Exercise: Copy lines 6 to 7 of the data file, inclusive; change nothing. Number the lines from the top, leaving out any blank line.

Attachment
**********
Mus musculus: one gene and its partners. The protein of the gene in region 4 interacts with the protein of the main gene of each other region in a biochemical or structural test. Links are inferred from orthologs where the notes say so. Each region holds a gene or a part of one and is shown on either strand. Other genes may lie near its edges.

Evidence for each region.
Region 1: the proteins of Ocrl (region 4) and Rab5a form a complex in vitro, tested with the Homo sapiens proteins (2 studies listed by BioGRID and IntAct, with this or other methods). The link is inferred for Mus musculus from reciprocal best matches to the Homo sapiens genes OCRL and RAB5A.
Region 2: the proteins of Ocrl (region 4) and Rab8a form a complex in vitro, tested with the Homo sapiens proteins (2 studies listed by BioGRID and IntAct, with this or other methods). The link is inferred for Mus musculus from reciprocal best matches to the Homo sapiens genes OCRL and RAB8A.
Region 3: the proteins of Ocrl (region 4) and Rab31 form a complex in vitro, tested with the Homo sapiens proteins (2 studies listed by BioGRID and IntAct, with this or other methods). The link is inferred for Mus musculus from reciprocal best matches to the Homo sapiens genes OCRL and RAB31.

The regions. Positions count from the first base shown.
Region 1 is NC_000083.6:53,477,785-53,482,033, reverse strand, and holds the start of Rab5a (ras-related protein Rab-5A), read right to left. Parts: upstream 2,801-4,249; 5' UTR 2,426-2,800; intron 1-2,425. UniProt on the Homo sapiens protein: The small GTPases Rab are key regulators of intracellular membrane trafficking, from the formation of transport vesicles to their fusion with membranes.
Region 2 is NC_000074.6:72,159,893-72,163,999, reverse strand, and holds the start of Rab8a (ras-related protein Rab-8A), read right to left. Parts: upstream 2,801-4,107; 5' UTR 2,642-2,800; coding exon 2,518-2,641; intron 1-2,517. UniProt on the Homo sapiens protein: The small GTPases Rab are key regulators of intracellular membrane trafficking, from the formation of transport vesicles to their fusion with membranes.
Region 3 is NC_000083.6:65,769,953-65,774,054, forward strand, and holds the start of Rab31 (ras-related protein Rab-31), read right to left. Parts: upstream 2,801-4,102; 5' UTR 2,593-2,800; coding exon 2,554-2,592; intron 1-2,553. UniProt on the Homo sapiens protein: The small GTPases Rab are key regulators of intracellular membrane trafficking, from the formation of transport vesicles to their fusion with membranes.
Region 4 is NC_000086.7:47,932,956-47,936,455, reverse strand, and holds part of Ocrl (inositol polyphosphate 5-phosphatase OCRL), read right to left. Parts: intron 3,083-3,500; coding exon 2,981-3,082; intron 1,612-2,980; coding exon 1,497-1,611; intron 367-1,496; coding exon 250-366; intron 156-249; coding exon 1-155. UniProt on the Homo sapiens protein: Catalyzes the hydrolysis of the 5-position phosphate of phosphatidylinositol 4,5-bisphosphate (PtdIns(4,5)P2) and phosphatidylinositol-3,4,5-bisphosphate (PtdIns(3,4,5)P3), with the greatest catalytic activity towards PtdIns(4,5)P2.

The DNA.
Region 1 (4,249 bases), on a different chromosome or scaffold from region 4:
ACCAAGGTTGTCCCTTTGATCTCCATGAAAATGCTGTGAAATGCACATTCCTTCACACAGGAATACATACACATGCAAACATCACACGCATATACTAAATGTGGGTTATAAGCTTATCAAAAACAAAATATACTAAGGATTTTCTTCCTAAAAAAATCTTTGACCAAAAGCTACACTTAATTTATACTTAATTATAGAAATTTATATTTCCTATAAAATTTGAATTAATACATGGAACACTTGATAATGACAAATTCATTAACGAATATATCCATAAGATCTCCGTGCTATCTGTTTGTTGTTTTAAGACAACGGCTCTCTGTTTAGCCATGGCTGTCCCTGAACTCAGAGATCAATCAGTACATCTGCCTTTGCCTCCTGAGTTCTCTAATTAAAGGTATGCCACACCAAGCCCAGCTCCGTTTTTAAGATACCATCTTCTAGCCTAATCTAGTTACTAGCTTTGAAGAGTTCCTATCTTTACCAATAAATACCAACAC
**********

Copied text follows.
The regions. Positions count from the first base shown.
Region 1 is NC_000083.6:53,477,785-53,482,033, reverse strand, and holds the start of Rab5a (ras-related protein Rab-5A), read right to left. Parts: upstream 2,801-4,249; 5' UTR 2,426-2,800; intron 1-2,425. UniProt on the Homo sapiens protein: The small GTPases Rab are key regulators of intracellular membrane trafficking, from the formation of transport vesicles to their fusion with membranes.